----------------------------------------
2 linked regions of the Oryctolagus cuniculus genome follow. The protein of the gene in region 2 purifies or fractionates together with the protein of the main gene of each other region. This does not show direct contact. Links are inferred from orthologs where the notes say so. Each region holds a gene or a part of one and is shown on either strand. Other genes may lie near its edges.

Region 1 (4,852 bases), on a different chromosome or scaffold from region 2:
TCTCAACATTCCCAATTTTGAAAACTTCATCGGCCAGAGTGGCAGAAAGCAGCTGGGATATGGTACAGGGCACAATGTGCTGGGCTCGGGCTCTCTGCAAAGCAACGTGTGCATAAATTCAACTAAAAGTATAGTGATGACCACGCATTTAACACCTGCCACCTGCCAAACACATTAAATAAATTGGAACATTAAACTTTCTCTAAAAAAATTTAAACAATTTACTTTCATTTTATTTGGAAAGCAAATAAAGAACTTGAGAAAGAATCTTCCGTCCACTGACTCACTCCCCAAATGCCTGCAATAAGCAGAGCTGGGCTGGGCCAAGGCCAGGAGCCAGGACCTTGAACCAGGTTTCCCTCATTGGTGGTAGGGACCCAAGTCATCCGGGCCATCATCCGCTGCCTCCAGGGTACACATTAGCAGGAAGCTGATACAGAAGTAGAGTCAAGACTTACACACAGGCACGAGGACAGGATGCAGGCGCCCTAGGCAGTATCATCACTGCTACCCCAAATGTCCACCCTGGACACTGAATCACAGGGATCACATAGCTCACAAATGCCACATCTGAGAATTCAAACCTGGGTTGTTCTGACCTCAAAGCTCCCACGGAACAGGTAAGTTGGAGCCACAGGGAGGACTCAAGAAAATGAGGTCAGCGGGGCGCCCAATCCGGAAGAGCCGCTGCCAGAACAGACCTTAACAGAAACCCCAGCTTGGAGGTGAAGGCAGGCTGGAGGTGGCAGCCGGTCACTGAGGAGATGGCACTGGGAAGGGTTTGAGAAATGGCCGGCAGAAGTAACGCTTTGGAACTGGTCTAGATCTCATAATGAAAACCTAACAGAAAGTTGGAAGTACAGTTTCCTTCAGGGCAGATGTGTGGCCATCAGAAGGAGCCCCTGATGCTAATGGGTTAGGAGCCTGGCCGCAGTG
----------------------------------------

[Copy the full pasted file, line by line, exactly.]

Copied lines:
2 linked regions of the Oryctolagus cuniculus genome follow. The protein of the gene in region 2 purifies or fractionates together with the protein of the main gene of each other region. This does not show direct contact. Links are inferred from orthologs where the notes say so. Each region holds a gene or a part of one and is shown on either strand. Other genes may lie near its edges.

Region 1 (4,852 bases), on a different chromosome or scaffold from region 2:
TCTCAACATTCCCAATTTTGAAAACTTCATCGGCCAGAGTGGCAGAAAGCAGCTGGGATATGGTACAGGGCACAATGTGCTGGGCTCGGGCTCTCTGCAAAGCAACGTGTGCATAAATTCAACTAAAAGTATAGTGATGACCACGCATTTAACACCTGCCACCTGCCAAACACATTAAATAAATTGGAACATTAAACTTTCTCTAAAAAAATTTAAACAATTTACTTTCATTTTATTTGGAAAGCAAATAAAGAACTTGAGAAAGAATCTTCCGTCCACTGACTCACTCCCCAAATGCCTGCAATAAGCAGAGCTGGGCTGGGCCAAGGCCAGGAGCCAGGACCTTGAACCAGGTTTCCCTCATTGGTGGTAGGGACCCAAGTCATCCGGGCCATCATCCGCTGCCTCCAGGGTACACATTAGCAGGAAGCTGATACAGAAGTAGAGTCAAGACTTACACACAGGCACGAGGACAGGATGCAGGCGCCCTAGGCAGTATCATCACTGCTACCCCAAATGTCCACCCTGGACACTGAATCACAGGGATCACATAGCTCACAAATGCCACATCTGAGAATTCAAACCTGGGTTGTTCTGACCTCAAAGCTCCCACGGAACAGGTAAGTTGGAGCCACAGGGAGGACTCAAGAAAATGAGGTCAGCGGGGCGCCCAATCCGGAAGAGCCGCTGCCAGAACAGACCTTAACAGAAACCCCAGCTTGGAGGTGAAGGCAGGCTGGAGGTGGCAGCCGGTCACTGAGGAGATGGCACTGGGAAGGGTTTGAGAAATGGCCGGCAGAAGTAACGCTTTGGAACTGGTCTAGATCTCATAATGAAAACCTAACAGAAAGTTGGAAGTACAGTTTCCTTCAGGGCAGATGTGTGGCCATCAGAAGGAGCCCCTGATGCTAATGGGTTAGGAGCCTGGCCGCAGTG